I know that intersection, along Barton Springs Road; one of the important small pleasures of reading hometown novels is recognizing the landmarks. But another is discovering unfamiliar places, unknown neighborhoods. Mary Willis Walker’s novels are adept at taking the mystery genre and investing it with lively new significance, and taking up Austin and finding a surprising world where the familiar road ends.

The driving wheel of James Magnuson’s Windfall is less explosive than a mass assassination, but equally melodramatic: as the book opens, Ben Lindberg, a young English professor at U.T., stumbles upon a fortune hidden near his home. (It’s in South Austin, where this kind of thing is rumored to go on all the time.) By the signs, it’s a massive cache of stolen or drug money, but Lindberg can’t resist taking, first a bit, and then all of it.

Since we’re all lottery players these days, Magnuson’s grand joke is to turn what looks like a fairy tale into a thriller. He gives the luckless Lindberg what he thinks he most wants, and then watches the unhappy results. English teacher salaries being what they are, and the true “owners” likely to be thieves at best, Lindberg can’t get rid of the money, and he can’t really spend it. He’s afraid to tell anyone about it, even his wife, and other than small amounts for car repairs and athletic shoes, the money becomes as oppressive to him as Poe’s telltale heart. Like a character in a mystery, he decides he needs to “launder” the money – only to realize he hasn’t got the slightest notion what that might mean. He confides in the sort of people who might know, and soon they’re looking to launder him out of his fortune.

Like Walker, Magnuson follows his narrative into his protagonist’s interior, although he is less interested in catching the crooks than in capturing the slow breakdown of Lindberg’s spirit. The professor is also a Thoreau scholar, perhaps on the verge of a crucial discovery about the notorious falling-out between Thoreau and Emerson. The shadow that fell over that historical friendship becomes a premonition of the shadow that has fallen over Lindberg’s life. It’s a device that neatly links the inner and outer worlds of the novel, and it even provides the occasion of the professor’s downfall: one of his part-time graduate students is also a small-time hustler, and the teacher foolishly turns to the student for advice about dealing with his windfall.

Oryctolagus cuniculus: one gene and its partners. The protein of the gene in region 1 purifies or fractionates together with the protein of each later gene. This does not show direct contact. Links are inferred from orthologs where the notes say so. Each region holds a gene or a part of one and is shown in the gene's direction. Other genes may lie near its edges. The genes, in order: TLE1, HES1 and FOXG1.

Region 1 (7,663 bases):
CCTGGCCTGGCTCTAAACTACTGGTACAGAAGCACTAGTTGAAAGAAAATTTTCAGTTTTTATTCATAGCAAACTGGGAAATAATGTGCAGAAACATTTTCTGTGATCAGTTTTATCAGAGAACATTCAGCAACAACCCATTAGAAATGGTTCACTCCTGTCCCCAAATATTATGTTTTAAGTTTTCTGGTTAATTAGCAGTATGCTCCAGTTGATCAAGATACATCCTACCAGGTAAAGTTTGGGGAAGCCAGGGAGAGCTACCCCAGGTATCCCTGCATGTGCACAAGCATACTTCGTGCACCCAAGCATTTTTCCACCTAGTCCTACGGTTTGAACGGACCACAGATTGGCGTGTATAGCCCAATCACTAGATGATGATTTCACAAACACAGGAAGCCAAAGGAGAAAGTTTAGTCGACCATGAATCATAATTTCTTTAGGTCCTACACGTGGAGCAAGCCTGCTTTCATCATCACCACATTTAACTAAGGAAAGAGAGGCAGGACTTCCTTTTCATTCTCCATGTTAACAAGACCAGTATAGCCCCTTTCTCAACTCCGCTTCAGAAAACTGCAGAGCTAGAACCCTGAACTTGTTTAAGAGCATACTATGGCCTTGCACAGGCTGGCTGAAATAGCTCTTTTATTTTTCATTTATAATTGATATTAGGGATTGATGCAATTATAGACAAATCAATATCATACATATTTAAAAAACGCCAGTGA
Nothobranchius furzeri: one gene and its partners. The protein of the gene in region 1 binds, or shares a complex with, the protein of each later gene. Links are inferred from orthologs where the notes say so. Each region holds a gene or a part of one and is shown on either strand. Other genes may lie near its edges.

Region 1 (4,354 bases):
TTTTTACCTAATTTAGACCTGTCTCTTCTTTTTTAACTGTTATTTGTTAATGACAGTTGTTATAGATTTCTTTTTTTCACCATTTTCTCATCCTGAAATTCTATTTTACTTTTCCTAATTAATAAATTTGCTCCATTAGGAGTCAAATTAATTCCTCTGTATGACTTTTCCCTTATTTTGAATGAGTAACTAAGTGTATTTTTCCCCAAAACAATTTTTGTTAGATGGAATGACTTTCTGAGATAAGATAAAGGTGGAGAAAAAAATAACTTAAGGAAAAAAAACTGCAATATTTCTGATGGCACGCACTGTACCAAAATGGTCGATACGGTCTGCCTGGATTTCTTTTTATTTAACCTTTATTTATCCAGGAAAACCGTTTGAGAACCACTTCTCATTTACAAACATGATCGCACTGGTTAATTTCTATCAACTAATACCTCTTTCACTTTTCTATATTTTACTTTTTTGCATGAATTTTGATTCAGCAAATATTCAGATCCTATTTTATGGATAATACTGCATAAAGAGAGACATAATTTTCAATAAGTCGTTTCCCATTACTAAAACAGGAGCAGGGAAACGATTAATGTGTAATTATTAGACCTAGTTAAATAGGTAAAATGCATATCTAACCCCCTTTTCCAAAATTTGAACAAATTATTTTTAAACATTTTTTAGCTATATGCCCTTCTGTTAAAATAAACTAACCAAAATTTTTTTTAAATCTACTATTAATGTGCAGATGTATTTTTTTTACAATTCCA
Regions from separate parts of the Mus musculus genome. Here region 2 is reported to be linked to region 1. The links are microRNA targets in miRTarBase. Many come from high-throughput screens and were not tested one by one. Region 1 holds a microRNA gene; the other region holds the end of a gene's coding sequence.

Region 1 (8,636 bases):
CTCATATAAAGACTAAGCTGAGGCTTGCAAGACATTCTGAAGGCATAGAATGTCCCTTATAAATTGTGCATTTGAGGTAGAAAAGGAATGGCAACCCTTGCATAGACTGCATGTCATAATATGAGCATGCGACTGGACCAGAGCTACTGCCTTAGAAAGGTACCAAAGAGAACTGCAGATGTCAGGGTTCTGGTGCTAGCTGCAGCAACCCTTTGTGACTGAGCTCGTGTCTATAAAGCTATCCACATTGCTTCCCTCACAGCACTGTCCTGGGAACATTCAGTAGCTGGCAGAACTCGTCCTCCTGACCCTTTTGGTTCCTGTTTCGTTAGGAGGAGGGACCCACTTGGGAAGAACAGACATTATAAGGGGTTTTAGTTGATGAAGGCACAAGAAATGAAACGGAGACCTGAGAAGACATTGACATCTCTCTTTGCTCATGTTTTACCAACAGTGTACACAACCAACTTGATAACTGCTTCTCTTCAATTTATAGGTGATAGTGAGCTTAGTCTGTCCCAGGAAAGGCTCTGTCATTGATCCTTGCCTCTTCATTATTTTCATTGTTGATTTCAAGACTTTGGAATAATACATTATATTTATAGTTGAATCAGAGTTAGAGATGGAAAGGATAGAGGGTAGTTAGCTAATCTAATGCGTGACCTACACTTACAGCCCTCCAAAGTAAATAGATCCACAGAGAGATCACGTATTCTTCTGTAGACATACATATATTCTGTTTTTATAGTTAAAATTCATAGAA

In a dream Lindberg sees Thoreau, sounding the frozen Walden Pond. The water at first seems bottomless, but Thoreau brings up, out of the dreamer’s spirit, a nightmare of the first innocent victim of the teacher’s avarice: an old woman slain by those searching for the stolen money.

Finally Ben saw what Thoreau intended him to see. Clinging to the stone at the end of the sounding line was the old woman. She was not alive. If anything, she looked frozen, her eyes open, but lusterless and vacant as a pike’s, but somehow that hadn’t loosened her grip as she trolled upward in the sacred water, her Mardi Gras beads drifting around her neck like eels.

As that passage suggests, Magnuson is after deeper fish than just Ben’s big score, and Windfall is less a novel about money than about the harsh light money shines on men’s hearts. It is also about the new Austin – every roadway, office, and landscape is readily recognizable, and in speaking of the book the author is frank about his hometown target. “I feel that Austin in the 1990s has become the emblem of something,” he told an interviewer, “the place where everyone wants to move, the All-American boom town, a city where you can protect the endangered salamander and still make billions in high tech, a city that’s all sunshine and no shadow…. [But] I hope to create a portrait of contemporary Texas that is much more disturbing and shadow-ridden than the pictures created by rah-rah publicists.”

It’s a pattern that’s as old as American literature, and indeed the country that spawned it. The newcomers arrive in an undiscovered paradise, only to find that it’s as fallen a world as the one they left. How could it not be, when they brought their dark hearts along with them? The newest waves of Austin settlers are only beginning to imagine what these two novelists already know.